Drawing the reference from Plato’s ‘Republic’ on the Allegory of the Cave, an enlightened person needs to come back from the other world to the cave to let the inmates know about the outer world. Now, it will be upto the inmates to believe it or not. Gradually, this process will help in bringing about change. However, in this case, the girl who is aware of empowerment and feminism gets subdued under the overpowering nature of patriarchy and thus, when she returns to the cave, she chooses to be like one of the inmates as she realizes that this is temporary for her. She might rebel at times, but never enough to break free of the shackles while she is here.

It is understood that change will not happen over night, but because of the strong beliefs in gender roles, equality will be a longer process. The rate of change will be extremely slow. About privilege, although there are roles assigned to men and it is not fair to generalize that they always do what they want, it is evident that if we compare, girls and women are lesser privileged than boys and men. With such dynamics, boys and men not wanting to give up their privileges plays a big role in keeping patriarchy intact.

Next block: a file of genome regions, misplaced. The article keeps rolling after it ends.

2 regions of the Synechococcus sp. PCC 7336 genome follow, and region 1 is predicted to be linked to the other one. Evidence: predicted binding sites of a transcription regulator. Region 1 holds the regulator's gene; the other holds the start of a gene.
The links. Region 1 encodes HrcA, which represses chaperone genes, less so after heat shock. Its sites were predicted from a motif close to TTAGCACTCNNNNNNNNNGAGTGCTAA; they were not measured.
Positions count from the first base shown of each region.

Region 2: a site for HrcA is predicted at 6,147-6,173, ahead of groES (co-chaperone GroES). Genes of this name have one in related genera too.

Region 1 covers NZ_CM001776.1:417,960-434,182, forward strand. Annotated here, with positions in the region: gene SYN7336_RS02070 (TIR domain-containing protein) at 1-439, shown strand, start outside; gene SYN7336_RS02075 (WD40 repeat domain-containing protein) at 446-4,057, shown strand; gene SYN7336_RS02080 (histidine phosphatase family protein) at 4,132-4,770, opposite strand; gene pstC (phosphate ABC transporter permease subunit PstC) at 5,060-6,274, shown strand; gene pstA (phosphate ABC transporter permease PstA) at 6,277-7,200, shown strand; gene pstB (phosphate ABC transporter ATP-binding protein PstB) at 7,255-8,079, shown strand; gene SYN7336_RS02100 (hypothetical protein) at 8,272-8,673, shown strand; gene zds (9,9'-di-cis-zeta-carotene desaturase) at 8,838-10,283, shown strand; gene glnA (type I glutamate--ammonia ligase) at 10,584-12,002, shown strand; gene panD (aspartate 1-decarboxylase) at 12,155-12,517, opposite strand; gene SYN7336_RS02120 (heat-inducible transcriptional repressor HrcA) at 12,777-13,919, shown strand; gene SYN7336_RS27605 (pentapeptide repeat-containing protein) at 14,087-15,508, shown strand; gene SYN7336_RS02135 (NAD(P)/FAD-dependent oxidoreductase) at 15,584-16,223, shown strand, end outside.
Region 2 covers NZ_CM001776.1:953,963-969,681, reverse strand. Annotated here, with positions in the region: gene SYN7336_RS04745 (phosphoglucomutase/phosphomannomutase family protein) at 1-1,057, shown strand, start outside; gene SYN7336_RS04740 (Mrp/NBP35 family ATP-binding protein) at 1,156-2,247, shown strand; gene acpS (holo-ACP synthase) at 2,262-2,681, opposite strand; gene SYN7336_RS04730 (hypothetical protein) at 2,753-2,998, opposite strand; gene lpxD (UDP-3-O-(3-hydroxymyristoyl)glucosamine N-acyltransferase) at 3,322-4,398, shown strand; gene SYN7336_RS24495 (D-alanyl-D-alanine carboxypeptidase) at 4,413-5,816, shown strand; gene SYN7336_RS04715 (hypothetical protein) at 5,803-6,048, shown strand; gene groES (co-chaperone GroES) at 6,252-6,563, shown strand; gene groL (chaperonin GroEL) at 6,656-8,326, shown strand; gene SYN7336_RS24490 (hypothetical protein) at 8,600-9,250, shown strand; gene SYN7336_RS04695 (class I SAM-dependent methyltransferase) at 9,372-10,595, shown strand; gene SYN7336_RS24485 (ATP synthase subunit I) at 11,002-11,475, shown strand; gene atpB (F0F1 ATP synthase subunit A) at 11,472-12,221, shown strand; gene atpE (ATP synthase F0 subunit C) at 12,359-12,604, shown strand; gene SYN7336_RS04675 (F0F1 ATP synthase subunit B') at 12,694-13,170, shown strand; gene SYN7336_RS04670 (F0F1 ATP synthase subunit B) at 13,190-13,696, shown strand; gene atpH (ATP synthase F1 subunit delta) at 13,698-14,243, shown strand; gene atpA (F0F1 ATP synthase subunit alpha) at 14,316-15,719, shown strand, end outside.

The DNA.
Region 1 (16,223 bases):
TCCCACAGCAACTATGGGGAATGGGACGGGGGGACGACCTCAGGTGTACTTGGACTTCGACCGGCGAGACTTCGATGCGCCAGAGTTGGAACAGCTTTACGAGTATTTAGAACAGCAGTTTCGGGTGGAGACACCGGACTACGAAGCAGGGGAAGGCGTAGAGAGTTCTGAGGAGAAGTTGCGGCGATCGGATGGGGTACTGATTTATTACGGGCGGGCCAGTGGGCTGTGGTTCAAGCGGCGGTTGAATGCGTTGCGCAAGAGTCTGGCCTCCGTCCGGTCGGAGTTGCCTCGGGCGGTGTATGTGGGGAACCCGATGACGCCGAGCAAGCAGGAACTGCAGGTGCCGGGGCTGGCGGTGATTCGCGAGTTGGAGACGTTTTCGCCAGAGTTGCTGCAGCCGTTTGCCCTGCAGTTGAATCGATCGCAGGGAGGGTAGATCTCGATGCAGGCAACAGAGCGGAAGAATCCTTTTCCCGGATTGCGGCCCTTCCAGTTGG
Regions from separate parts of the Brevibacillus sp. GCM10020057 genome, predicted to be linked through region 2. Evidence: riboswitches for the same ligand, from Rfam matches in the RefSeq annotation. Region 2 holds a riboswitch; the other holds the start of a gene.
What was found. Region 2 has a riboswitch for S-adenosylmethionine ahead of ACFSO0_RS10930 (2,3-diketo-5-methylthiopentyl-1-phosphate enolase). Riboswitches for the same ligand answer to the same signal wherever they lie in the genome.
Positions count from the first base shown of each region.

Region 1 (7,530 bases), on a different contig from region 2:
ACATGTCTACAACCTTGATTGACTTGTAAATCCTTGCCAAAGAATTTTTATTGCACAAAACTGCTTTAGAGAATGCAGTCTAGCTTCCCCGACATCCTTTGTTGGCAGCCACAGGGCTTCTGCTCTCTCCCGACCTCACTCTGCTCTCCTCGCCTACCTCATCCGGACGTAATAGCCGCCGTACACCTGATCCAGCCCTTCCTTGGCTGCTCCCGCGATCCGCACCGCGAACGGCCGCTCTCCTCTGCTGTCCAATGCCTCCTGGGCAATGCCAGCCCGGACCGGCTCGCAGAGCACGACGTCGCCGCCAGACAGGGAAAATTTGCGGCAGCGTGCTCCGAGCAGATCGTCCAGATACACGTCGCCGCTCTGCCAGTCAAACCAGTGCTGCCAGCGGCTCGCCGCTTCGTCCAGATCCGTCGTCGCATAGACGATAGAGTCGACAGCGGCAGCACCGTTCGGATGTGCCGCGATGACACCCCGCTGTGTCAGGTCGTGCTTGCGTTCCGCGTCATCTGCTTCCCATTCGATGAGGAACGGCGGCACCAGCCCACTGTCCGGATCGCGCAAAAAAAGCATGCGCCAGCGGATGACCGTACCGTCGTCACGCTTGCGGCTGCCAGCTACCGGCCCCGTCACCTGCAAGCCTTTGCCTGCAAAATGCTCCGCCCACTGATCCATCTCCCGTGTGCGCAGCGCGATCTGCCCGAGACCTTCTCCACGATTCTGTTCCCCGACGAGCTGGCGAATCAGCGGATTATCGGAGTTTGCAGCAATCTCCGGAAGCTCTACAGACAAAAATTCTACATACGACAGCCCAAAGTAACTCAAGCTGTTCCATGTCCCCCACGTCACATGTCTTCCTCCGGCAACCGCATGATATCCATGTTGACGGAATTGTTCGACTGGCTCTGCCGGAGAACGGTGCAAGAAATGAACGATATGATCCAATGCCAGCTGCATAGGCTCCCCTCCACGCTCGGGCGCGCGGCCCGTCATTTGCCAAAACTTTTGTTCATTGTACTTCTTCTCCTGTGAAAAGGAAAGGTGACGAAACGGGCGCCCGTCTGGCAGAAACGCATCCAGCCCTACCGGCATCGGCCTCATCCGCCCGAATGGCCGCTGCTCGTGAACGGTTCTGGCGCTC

I only get to see low-key feminism in school children, surprisingly more in adolescents. They are vocal about any unfair treatment meted towards them. The girls compete with boys in every aspect: academics, sports and co-curricular activities, in a hope to reach at par with the gender that has been placed above them by the society. However, this voice shuts itself up once they reach their homes. It needs to go out from the school to home and then to their village. How and when, time will tell us.

It is not a single dimensional problem. The intersection of caste, class and gender is deepening the roots of the problem. On a daily basis, I see a mix of oppression and agitation. My hope is for this agitation to grow for the betterment of the society so that no girl is asked about why is she working away from her hometown or why is she wearing a certain kind of apparel.

Stay in the loop…

Latest stories and insights from India Fellow delivered in your inbox.

1 Comment

  1. Snehanshu Shome

    Wow! This is a really nice blog! I love that you used so many personal references in the blog to make it more personal! Loved it!


Submit a Comment

Your email address will not be published. Required fields are marked *